In addition to family history of the disease, risk factors include the following:

  • Increased age
  • Smoking
  • Physical inactivity
  • Having diabetes, high blood pressure or high cholesterol
  • Being overweight — particularly if you have an apple-shaped body with a large belly

Research indicates that women who smoke and take birth control pills or use a birth control patch also have an increased risk of heart attack and stroke.

A winning strategy

If a doctor diagnoses heart disease, sometimes he or she recommends immediate treatment, such as bypass surgery or angioplasty. Other times, medication may be the initial treatment.

In either case, lifestyle changes, such as exercising regularly, quitting smoking, and eating a diet low in salt and saturated fat, are important. Those steps can also help prevent the disease.

Change for the better

Feinstein recommended exercise and a new diet for Dean — a diet he’s grown to enjoy. Today he consumes very little sugar, few carbohydrates and no meat, except fish. Salmon, vegetables, blueberries, strawberries and nuts, such as almonds, are among his foods of choice. It’s quite a change for a guy who wasn’t known as a picky eater. “If you threw it in front of me, I would eat it,” Dean says.

What made it easier for Dean was that Feinstein emphasized positive, proactive steps he could take to protect himself and told him what he should be eating, rather than what he shouldn’t.

Though he also takes medication, Dean credits Feinstein and the lifestyle changes he’s made for the dramatic improvement in his cholesterol levels and his significant weight loss and renewed energy.

But Dean hasn’t done it alone. He also brought his dad along for the trip — literally and figuratively. John accompanied Dean to his first appointment to give Feinstein the full picture of the heart disease in his family, but he was so impressed that he too became Feinstein’s patient.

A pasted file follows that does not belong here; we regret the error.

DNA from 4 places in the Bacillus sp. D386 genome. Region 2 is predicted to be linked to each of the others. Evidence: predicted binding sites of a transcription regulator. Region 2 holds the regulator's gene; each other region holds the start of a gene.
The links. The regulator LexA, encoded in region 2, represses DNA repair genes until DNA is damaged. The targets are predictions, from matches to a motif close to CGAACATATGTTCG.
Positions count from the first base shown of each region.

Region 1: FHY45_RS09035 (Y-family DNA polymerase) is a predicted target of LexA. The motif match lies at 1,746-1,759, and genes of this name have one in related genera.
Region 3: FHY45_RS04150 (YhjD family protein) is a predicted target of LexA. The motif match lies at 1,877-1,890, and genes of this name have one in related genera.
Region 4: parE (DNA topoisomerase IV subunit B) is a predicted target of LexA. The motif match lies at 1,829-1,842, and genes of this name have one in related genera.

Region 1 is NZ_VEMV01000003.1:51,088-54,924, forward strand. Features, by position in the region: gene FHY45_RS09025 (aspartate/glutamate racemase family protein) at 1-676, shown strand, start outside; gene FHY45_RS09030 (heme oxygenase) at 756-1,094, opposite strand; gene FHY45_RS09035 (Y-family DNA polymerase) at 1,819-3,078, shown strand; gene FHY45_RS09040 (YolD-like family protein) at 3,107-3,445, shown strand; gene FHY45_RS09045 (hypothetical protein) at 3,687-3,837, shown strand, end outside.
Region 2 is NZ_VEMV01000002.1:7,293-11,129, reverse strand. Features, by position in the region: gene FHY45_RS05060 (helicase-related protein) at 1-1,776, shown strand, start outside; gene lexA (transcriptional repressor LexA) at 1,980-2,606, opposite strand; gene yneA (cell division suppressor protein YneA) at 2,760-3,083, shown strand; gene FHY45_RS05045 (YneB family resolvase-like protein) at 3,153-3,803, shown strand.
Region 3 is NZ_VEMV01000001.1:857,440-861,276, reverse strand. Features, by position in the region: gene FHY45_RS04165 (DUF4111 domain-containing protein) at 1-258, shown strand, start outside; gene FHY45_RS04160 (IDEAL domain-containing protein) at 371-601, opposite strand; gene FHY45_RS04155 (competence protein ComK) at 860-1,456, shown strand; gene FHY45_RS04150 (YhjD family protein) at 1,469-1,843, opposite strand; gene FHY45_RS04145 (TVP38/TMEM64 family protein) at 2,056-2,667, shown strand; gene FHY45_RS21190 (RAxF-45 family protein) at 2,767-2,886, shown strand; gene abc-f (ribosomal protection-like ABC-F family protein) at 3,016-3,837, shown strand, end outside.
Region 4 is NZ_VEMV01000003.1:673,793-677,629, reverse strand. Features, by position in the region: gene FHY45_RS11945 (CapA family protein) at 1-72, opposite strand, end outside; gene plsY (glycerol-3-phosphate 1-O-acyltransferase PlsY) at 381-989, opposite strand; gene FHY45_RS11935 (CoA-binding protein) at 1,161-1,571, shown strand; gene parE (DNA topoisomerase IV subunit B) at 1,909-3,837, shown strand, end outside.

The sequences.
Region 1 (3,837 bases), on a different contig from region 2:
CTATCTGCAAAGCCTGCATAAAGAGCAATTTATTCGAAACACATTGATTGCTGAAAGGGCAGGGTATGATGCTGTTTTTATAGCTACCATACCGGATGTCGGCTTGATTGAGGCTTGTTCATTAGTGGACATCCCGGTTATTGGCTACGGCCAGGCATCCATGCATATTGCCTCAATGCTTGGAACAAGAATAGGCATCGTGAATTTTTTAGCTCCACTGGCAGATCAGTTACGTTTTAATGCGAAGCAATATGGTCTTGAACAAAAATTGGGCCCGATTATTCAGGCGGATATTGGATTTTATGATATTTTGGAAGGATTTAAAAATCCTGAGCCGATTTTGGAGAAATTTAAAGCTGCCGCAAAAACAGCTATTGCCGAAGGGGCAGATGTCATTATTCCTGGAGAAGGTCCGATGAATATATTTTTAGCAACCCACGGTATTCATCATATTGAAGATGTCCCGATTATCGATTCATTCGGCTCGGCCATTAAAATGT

“I went in there to give him my tale of woe and see what he could do for my son, and he turned around and helped me,” says John, who wholeheartedly started the same diet Dean did the very day they saw Feinstein in early 2004. He’s since lost six inches from his waist and seen stellar improvement in his cholesterol levels. His golf swing has even improved.

Some people consider the diet excessively strict and offer sympathy to the Roupases. But according to the father and son, the transformation was easy, and there’s no need for anyone to feel sorry for them. It’s good food, and their current lifestyle certainly beats the alternative.

“When the doctor told Dean, ’You’re going to look just like your dad; look at the scar on his chest. You’re going to get that too if you continue doing what you’re doing,’ that hit home with him,” John says. “And it hit home with me, because I don’t want to see my son go through what I went through — having open-heart surgery.”

Since Dean and John are business partners, they see each other every day. They say the support and encouragement they give one another makes things easier. Perhaps more important, they offer proof that, while heart disease can be a family affair, so can prevention.

  • If you’ve experienced warning signs of heart disease or have risk factors, call (888) 352-RUSH (7874) for a referral to a cardiologist at Rush.

Heart and Cardiovascular Care at
Rush University Medical Center

At Rush University Medical Center in Chicago, Illinois, cardiologists, cardiovascular surgeons, researchers and nurse specialists work in teams to address the full scope of heart problems, whether common or complex.

Working in state-of-the art facilities, using some of the world’s most sophisticated technology, these experts are on the leading edge of diagnosis, treatment and discovery. From preventive measures to heart transplantation, they are helping to revolutionize heart care.

For more information about cardiovascular services at Rush visit our Heart & Vascular Programs home page.